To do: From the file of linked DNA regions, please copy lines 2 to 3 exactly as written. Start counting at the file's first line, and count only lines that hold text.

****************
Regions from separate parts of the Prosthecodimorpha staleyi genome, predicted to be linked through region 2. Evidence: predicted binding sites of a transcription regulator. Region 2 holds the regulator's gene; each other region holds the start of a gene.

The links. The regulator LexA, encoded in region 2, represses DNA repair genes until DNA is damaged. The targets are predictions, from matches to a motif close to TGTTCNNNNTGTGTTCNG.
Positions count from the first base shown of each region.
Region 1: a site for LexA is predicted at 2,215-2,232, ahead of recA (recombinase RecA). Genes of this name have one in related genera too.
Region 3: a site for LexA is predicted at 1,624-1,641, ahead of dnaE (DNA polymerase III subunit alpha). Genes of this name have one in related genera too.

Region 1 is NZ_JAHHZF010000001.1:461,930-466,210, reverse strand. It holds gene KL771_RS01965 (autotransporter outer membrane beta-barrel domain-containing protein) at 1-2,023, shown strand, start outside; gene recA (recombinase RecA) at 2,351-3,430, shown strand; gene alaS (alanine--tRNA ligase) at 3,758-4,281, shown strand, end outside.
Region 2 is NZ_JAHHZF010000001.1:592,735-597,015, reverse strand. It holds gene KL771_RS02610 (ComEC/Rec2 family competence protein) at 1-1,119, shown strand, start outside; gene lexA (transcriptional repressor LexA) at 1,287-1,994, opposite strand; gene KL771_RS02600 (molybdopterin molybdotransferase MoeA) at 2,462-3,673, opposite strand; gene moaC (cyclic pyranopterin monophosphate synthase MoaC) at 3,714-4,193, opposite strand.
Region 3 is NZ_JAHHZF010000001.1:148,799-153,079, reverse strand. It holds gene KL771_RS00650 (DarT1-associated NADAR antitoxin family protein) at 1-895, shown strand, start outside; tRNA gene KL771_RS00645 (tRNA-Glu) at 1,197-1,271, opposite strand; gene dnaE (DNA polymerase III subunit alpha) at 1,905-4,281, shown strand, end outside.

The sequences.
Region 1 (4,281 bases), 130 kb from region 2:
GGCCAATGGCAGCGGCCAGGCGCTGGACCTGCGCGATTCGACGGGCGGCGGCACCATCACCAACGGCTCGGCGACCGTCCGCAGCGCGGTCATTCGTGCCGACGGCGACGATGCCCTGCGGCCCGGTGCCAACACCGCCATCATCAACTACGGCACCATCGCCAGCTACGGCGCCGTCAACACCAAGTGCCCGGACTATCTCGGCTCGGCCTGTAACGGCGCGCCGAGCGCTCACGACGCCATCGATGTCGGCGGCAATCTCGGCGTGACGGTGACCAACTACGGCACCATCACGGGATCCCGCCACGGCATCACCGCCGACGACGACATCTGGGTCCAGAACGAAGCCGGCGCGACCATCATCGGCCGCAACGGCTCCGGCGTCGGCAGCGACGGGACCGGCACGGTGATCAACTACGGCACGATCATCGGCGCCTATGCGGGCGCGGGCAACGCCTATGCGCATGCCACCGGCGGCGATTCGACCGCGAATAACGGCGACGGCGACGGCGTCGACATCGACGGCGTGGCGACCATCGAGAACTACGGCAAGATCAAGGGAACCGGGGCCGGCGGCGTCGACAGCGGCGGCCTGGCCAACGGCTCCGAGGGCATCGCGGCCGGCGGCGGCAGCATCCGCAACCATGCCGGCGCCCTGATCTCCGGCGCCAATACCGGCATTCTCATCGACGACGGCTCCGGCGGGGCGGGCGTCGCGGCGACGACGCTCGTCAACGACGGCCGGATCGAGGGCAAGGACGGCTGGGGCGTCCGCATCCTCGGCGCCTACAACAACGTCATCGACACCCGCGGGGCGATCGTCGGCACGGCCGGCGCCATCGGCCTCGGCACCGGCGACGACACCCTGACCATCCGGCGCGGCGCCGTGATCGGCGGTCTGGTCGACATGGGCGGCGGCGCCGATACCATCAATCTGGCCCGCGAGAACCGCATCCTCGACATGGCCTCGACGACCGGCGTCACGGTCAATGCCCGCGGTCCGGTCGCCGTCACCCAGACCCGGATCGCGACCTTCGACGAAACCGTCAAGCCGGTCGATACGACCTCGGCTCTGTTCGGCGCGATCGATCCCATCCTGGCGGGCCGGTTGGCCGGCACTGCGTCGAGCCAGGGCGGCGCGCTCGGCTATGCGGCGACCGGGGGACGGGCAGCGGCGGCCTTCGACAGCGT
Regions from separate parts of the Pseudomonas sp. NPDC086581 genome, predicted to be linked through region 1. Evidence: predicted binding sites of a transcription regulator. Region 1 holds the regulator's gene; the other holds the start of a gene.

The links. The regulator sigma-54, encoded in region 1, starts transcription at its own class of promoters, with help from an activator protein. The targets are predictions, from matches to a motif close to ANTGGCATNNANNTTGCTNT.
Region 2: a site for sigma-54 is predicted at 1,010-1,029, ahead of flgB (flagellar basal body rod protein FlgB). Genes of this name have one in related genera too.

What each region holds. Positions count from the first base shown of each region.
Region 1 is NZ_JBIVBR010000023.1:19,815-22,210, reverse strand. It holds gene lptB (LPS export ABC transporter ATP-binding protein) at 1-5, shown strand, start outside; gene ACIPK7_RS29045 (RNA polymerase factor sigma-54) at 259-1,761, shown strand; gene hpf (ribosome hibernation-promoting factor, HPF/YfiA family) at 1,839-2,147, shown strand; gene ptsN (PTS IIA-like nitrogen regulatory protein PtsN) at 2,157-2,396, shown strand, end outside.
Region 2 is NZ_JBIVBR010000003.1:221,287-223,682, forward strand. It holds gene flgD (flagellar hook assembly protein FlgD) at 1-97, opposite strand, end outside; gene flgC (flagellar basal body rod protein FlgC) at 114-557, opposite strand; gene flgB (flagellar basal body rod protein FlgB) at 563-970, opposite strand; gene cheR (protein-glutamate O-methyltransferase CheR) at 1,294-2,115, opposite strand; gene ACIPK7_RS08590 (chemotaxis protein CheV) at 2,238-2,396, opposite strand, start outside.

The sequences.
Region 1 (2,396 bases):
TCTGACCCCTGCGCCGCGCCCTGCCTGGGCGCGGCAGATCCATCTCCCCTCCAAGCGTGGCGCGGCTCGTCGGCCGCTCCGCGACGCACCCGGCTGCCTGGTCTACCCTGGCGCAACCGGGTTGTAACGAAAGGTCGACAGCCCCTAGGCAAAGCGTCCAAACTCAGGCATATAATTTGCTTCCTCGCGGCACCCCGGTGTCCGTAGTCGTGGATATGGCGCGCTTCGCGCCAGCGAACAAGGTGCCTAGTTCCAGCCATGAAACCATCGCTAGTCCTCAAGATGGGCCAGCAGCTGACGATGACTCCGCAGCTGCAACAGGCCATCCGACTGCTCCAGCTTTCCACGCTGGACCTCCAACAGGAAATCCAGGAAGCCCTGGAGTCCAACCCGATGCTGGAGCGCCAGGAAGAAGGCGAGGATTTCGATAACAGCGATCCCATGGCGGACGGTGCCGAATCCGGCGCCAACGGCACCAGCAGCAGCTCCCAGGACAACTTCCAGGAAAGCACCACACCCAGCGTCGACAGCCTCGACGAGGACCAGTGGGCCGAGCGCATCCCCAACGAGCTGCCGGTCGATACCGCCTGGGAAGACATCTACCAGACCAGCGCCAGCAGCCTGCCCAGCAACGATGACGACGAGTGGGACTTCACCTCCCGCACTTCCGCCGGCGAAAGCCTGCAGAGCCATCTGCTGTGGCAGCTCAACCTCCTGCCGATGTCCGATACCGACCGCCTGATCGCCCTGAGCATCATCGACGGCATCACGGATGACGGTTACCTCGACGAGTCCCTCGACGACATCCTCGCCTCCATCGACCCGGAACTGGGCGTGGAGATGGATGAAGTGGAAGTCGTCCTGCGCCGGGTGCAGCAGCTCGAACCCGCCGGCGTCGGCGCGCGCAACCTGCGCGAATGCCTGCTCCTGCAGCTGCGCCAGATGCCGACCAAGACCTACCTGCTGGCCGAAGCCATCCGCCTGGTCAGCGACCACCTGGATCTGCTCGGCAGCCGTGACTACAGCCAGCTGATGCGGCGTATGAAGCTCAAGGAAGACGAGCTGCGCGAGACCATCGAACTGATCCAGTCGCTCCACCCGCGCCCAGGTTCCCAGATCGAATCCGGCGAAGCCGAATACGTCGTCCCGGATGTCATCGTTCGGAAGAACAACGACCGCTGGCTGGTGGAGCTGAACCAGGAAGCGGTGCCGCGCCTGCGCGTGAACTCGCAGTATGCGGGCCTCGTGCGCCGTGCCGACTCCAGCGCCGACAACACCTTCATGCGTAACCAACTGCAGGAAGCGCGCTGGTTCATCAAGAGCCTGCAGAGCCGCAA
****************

The links. The regulator LexA, encoded in region 2, represses DNA repair genes until DNA is damaged. The targets are predictions, from matches to a motif close to TGTTCNNNNTGTGTTCNG.
Positions count from the first base shown of each region.